Wellness Management: 4 Steps To Avoid Work Related Hearing Loss (NIHL) Claims

MANAGE THE NOISE

MANAGE YOUR RISK

ABL’s Occupational Wellness Manager and staff are committed to ENSURING our workers can hear what you need to say in order to stay safe. Hearing loss claims can result in non-economic loss compensation awards. GOOD NEWS!!! Noise control on the worksit,e coupled with the right hearing protectors, will help safeguard your workers’ hearing. Noise can also interfere with communications, concentration, and ultimately affect work site safety, resulting in accidents.




It is time to think about the effect of noise and the risk of related potential claims at your worksite when you notice or have the following reported:
 

  • Workers hear ringing or humming in the ears after
    work: may be exposed to too much noise
  • Workers have to shout to be heard by a coworker an arm’s length away: exposure limit to noise may be exceeded (too loud)
  • Workers experience temporary hearing loss when leaving work: exposure at this level may lead to permanent hearing loss



MANAGEMENT STRATEGY # 1: ASSESS THE NOISE [risk of noise-induced hearing loss]

Step 1: Conduct an initial noise assessment to know what noise levels are on the worksite

Hint:
 Download a free “SPLnFFT Noise Meter” to your phone or tablet with the following applications: frequency analyzer, frequency meter, test signal generator, dosimeter (cost is usually under $10)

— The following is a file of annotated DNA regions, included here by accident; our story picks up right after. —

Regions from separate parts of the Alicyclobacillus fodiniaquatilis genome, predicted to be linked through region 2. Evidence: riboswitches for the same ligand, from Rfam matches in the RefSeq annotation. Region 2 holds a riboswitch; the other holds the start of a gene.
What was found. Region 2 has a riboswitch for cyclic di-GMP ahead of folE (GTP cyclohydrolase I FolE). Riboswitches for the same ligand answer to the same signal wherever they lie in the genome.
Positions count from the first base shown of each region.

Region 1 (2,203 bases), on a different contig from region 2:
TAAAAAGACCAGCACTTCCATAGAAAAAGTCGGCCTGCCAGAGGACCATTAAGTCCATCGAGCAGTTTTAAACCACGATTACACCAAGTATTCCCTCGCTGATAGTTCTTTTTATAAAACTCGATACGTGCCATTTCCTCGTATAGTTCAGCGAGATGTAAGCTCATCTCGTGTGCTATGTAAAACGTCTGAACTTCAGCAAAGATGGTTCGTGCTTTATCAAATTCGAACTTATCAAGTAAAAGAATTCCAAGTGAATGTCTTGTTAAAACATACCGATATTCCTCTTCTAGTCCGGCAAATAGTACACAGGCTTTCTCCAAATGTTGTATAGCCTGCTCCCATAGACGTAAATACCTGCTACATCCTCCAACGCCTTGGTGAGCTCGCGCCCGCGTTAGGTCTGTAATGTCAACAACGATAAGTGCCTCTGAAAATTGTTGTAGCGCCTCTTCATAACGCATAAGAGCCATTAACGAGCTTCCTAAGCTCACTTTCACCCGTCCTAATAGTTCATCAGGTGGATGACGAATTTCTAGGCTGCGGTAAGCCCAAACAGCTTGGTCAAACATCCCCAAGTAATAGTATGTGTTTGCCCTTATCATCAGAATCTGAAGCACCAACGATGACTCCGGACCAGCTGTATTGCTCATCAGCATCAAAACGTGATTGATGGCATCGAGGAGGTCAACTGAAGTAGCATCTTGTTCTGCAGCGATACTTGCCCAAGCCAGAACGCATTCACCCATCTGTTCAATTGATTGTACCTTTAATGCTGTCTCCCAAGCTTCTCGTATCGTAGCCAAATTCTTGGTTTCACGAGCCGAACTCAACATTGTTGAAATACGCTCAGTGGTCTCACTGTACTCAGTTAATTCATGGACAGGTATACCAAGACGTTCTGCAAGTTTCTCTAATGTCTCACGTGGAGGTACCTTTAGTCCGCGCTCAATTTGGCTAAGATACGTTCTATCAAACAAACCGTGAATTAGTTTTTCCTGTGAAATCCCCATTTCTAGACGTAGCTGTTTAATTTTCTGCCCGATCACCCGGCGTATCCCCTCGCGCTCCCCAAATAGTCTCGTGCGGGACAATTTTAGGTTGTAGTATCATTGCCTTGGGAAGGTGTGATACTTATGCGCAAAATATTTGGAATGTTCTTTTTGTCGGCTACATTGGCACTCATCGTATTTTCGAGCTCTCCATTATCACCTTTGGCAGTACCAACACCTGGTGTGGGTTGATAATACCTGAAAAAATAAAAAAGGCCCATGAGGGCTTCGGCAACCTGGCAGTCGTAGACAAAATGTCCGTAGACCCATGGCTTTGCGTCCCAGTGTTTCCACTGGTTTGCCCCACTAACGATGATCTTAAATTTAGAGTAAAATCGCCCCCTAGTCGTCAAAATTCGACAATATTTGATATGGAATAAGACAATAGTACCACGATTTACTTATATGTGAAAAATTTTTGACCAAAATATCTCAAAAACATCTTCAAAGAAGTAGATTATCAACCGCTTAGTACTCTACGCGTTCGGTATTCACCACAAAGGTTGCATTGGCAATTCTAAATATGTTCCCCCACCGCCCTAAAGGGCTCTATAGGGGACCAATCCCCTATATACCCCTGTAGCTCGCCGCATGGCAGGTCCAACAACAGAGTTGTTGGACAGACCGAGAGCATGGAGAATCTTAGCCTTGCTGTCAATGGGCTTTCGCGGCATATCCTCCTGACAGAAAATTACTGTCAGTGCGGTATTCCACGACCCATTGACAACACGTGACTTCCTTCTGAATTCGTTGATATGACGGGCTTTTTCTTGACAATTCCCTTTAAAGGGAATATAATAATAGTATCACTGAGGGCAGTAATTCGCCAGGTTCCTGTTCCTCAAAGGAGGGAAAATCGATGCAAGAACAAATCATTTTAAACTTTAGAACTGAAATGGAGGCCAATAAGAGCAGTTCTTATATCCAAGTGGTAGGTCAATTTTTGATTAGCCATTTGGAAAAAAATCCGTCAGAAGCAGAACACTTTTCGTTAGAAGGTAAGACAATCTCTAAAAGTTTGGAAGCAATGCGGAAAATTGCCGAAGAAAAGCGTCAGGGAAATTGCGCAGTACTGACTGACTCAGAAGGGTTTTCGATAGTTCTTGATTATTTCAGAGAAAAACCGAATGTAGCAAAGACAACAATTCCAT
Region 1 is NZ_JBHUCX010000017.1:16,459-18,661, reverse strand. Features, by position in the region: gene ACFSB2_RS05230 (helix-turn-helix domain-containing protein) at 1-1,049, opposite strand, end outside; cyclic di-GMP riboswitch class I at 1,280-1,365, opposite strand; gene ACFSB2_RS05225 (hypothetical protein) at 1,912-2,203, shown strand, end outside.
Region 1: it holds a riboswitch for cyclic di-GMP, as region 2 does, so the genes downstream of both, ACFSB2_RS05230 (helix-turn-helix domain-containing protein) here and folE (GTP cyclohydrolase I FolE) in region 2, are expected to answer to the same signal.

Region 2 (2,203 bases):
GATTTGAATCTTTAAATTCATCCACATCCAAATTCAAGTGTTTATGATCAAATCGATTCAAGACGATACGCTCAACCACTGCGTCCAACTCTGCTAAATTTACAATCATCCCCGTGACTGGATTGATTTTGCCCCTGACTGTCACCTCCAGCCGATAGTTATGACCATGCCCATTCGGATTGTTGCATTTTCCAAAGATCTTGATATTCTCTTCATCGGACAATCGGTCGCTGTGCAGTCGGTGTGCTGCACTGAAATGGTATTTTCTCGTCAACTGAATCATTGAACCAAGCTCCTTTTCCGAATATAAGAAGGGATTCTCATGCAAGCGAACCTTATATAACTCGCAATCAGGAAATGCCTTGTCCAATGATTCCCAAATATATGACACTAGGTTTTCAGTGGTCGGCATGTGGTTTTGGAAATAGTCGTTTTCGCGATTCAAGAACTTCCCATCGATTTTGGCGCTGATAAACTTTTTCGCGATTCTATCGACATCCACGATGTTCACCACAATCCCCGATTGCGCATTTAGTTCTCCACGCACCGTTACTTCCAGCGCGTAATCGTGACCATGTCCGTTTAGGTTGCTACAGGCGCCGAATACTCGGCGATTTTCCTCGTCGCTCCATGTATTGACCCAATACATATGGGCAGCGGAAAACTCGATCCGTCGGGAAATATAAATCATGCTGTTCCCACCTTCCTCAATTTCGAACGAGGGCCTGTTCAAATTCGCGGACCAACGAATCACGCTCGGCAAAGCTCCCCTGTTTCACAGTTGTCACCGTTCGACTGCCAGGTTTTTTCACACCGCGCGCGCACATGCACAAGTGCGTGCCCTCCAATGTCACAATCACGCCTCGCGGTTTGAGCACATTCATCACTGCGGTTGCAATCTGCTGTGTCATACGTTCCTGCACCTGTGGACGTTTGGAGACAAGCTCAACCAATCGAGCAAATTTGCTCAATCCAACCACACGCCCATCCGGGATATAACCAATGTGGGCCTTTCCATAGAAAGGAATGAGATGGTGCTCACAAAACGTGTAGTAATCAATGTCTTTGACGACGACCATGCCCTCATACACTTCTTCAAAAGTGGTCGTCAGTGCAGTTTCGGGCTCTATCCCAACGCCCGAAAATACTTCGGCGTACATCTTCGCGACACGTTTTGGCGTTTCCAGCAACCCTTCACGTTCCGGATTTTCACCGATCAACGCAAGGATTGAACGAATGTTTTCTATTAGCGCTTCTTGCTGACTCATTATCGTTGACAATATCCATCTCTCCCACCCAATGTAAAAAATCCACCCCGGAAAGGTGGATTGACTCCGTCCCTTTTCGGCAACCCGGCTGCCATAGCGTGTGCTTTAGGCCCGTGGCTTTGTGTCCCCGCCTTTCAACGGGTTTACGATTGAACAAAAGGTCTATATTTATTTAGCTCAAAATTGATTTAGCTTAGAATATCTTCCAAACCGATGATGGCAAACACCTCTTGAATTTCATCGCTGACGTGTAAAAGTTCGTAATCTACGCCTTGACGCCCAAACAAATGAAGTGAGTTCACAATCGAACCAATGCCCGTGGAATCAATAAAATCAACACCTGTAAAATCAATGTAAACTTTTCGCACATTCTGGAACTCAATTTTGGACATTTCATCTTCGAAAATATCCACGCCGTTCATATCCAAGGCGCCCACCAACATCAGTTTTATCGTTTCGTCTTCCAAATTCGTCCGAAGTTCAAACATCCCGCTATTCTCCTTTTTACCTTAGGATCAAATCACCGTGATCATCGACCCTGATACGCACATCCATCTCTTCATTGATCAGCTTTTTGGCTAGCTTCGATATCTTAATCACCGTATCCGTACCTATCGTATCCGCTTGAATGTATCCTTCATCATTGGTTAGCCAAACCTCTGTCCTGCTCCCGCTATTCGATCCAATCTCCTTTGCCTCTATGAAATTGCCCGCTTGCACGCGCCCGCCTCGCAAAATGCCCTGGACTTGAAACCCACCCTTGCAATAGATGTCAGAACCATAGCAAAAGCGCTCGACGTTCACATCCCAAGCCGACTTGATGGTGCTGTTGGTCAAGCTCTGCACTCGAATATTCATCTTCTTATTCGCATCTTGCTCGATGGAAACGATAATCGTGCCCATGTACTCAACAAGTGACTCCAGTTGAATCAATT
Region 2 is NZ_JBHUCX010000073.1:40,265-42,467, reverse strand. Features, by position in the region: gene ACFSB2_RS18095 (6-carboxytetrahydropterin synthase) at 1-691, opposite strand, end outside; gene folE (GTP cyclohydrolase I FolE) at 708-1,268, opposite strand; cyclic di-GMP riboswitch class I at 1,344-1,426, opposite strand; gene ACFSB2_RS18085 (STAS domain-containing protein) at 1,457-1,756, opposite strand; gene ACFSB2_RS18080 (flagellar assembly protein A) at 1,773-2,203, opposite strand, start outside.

Step 2: Establish Noise Exposure Level over an 8 hour period

Hint: Once you have objective information including the (in dB(A)) then you input this information into the free Noise Exposure Calculator

  • FREE Download: Interactive Noise Exposure Calculator: This table calculates the 8 hour equivalent sound exposure level as per the equation in O.Reg 381/15.  To use this table, enter the measured noise level (in dB(A)) and the amount of time and press ENTER.

STEP 3: ASSESS THE RISK OF NOISE INDUCED HEARING LOSS POTENTIAL OVER AN 8 HOUR PERIOD

<80 dB(A)minimal risk of noise induced hearing loss
85+ dB(A)significant risk of noise induced hearing loss – REQUIRES CSA APPROVED DEVICES http://www.ccohs.ca/products/csa/27015152014

Hint: Assess different areas of the plant as different times as this may vary during the day. Record this information annually as Worker’s Compensation Board will be requesting this information in the event of a claim.



MANAGEMENT STRATEGY # 2: CONTROL THE NOISE 


There are three different types of control measures used to decrease hazards:

 1) Engineering Controls: